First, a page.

Well-Known Member
Nov 25, 2012
11,838
10,869
Visalia, CA
..."fast" and "slow"...

I don't blame m2140 for complaining about the supercharging rate because Tesla used to broadcast through many press media and its own website that it can provide "half a charge in as little as 20 minutes".

Its website used to have the graph that you would get 80% in 40 minutes:

tesla-model-s-supercharger-time-graph-300x211.jpg



Those records might work in the lab in perfect conditions but they are a very high bar to match in real life!

It's good that Tesla has taken down all those claims from its current website but m2140 has already heard those claims, read those claims and saw those claims.

The graph says 100% in 75 minutes but m2140 spent 135 minutes (2:15) and then gave up because it's still not at 100% as graphed!

Tesla_Model_S_Supercharger_stats.jpg


Owner m2140's complaint of slow supercharging rate that is much below to what communicated from Tesla's advertisement/education/public news is legitimate and I do not doubt that at all!
 
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  • Informative
  • Helpful
Reactions: TaoJones and Canuck
So, the problem here is that you're talking in generalities like "fast" and "slow" and not providing any sort of objective measurement to quantify things.

What you've basically said is that in your opinion, the amount of time it takes to add a variable and arbitrary amount of energy to your car to reach an 80% state of charge has become slower over time.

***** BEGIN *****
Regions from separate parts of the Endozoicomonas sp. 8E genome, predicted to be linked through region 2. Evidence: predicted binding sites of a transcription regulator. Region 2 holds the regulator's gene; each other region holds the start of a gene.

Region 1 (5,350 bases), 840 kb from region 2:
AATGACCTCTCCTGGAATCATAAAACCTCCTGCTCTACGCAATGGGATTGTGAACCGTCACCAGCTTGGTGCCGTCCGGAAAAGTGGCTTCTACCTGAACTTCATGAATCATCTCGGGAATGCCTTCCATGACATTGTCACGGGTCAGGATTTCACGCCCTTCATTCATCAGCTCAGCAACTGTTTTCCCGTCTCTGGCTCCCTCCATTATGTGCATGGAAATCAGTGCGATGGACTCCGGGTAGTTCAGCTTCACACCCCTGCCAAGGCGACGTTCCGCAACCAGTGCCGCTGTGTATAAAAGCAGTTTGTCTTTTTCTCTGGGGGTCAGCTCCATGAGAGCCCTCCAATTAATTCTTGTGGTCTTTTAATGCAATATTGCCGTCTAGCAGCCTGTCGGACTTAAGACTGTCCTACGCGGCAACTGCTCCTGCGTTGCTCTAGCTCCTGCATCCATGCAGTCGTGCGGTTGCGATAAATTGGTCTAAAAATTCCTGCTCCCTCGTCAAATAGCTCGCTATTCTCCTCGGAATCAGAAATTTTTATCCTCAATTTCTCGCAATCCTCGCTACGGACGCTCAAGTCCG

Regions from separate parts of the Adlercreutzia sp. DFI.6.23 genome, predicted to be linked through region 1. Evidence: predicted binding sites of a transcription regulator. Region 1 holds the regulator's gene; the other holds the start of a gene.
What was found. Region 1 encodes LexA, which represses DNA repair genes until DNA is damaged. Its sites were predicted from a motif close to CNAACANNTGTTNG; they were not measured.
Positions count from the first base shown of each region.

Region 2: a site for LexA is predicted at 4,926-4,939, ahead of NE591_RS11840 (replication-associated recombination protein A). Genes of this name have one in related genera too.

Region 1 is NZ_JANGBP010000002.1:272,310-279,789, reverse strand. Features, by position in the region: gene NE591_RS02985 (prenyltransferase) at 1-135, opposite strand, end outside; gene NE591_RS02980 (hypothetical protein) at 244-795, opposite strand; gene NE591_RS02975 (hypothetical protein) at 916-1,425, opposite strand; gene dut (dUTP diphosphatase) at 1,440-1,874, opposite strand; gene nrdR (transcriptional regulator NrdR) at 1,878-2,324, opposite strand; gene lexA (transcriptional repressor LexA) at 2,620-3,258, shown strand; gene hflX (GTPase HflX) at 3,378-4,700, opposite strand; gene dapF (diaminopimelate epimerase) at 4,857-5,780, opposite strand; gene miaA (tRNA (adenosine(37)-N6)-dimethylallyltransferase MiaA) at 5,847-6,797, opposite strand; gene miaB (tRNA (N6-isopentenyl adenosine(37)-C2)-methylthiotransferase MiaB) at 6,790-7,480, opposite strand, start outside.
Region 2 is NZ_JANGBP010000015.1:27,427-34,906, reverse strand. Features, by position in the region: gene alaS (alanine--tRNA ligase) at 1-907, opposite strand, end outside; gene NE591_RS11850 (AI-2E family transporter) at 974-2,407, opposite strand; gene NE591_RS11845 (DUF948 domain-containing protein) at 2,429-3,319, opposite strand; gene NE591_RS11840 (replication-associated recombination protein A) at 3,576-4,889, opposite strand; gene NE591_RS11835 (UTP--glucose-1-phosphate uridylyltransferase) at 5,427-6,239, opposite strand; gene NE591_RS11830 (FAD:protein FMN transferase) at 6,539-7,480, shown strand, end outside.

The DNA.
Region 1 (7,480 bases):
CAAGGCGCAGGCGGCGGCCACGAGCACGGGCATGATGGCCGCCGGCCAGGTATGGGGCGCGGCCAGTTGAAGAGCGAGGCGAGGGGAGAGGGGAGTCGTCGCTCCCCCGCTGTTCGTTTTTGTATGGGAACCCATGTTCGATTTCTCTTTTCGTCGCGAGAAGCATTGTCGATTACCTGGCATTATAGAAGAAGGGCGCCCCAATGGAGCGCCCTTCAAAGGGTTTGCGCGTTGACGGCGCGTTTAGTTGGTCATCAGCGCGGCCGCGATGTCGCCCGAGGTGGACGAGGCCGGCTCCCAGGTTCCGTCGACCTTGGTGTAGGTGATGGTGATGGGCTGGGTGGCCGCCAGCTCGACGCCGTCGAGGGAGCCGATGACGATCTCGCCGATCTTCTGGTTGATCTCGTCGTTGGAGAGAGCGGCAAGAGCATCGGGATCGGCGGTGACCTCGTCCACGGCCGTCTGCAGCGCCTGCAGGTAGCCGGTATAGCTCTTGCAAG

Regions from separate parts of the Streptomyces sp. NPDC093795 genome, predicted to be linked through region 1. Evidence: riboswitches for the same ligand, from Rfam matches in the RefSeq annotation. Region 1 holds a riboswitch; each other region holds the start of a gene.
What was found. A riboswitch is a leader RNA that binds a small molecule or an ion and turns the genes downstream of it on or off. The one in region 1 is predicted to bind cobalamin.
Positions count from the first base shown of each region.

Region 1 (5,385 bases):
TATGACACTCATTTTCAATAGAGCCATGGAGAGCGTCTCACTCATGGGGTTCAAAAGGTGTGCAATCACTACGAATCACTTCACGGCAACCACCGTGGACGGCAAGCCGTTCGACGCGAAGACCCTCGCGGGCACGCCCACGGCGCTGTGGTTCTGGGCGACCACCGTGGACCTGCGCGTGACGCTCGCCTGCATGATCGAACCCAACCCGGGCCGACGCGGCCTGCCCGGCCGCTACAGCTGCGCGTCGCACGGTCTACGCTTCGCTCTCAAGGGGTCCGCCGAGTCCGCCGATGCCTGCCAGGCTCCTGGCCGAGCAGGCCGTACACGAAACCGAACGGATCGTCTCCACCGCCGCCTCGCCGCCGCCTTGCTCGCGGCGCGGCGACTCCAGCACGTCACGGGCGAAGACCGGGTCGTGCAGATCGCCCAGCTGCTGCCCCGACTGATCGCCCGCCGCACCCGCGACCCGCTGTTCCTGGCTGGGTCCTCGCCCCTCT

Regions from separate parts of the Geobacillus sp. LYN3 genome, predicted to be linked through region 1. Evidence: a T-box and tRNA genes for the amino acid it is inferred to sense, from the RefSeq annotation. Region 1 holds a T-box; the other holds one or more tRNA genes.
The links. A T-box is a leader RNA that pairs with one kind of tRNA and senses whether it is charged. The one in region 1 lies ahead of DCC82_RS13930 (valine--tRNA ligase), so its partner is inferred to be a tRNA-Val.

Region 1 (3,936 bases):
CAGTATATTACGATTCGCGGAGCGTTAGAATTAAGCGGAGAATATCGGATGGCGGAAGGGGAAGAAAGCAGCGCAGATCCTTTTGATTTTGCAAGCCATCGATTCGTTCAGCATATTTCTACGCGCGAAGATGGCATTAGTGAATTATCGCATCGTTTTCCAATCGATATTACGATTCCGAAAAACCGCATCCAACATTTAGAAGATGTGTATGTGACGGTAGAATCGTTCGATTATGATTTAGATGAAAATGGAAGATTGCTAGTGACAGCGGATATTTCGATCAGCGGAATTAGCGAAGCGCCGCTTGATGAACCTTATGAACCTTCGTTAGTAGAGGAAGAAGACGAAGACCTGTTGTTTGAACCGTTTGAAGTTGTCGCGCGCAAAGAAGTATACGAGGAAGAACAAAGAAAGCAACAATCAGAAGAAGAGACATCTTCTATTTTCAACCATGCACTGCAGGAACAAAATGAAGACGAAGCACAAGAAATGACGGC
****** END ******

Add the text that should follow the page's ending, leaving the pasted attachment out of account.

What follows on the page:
That's not particularly helpful.

What is your peak charging rate in kilowatts at various states of charge and how has that changed over time?
What is the rate your pack is charging at in kilowatts as it approaches the 80% threshold you seem concerned with, and how has that changed over time?
What are some actual examples of your "slow" experiences that include initial state of charge, final state of charge, peak charging rate observed during the session, and time elapsed?

Those are the sorts of things that can actually quantify a defect or not.

Most of that stuff around the KW tends to go over my head. My complaint was that the car charged a certain time the first year of ownership and it has slowed down substantially the 2nd year and 3rd year, even with a new battery.

I created a graph to track all the charging attempts that resulted in slow charging or incomplete charging. I usually recorded the Start Charge state, ambient tempts, and final charge state. The times were important for Tesla to review the logs.